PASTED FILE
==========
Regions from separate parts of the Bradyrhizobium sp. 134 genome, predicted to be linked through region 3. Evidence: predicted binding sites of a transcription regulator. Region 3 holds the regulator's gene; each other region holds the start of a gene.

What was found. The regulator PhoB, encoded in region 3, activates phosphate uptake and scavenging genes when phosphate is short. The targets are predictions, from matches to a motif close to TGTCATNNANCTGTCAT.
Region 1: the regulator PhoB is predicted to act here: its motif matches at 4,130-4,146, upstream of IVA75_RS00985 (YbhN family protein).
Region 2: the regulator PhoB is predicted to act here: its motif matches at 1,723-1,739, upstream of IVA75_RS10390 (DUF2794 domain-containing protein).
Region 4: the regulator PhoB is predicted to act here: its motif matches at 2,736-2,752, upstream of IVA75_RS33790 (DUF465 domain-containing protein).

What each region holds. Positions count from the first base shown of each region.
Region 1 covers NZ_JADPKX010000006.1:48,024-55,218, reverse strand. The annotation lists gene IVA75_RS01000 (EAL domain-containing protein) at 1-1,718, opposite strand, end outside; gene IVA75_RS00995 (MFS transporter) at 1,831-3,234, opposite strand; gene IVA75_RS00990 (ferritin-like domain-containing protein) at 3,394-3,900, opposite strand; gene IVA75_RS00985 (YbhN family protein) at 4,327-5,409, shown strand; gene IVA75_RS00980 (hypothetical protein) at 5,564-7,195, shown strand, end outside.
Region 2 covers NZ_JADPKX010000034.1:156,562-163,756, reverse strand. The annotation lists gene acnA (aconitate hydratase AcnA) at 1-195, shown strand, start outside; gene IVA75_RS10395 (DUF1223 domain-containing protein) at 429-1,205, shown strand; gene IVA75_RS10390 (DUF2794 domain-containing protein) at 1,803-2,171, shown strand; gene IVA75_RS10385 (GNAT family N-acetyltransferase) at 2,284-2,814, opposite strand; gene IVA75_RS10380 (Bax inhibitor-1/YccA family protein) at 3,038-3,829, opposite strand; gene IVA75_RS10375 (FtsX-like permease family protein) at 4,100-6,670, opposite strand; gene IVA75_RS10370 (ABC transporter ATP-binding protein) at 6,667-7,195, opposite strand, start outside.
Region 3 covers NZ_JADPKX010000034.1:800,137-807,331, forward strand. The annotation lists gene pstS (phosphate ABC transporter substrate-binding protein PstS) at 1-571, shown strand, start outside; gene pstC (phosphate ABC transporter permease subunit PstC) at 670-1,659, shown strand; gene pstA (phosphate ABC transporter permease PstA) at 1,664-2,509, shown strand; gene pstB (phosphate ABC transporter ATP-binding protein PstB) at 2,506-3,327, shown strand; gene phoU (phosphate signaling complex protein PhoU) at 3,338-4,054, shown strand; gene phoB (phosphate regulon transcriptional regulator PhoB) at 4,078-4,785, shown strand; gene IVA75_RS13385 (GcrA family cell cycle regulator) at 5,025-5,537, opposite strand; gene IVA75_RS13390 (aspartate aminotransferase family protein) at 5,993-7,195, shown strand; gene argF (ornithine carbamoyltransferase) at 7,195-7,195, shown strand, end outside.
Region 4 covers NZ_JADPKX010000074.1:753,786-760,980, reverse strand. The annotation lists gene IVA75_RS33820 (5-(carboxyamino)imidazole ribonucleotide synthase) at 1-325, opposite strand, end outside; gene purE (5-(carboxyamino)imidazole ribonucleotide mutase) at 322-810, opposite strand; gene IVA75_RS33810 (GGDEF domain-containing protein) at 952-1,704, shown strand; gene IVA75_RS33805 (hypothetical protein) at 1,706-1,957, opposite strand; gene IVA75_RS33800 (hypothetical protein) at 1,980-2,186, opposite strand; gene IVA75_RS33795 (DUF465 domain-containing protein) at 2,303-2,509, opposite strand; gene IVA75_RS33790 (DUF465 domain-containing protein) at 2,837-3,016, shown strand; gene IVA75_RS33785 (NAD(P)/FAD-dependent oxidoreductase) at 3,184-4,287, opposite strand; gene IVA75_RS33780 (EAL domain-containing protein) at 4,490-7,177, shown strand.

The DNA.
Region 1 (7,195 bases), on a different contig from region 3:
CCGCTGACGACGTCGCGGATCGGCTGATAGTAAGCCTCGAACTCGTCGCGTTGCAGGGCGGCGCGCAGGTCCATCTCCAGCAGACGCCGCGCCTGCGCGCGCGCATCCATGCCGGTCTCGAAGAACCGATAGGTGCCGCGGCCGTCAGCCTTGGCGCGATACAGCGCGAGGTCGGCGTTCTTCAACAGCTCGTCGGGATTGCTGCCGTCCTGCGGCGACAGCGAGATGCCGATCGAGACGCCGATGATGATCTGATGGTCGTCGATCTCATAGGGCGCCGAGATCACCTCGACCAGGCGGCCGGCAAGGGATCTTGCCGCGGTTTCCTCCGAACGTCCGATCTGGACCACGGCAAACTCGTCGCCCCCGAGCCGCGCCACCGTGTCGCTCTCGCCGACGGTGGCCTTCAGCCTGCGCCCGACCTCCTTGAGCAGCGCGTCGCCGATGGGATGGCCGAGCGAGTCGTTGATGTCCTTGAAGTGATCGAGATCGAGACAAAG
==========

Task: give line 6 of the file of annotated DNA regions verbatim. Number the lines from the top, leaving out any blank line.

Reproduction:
What each region holds. Positions count from the first base shown of each region.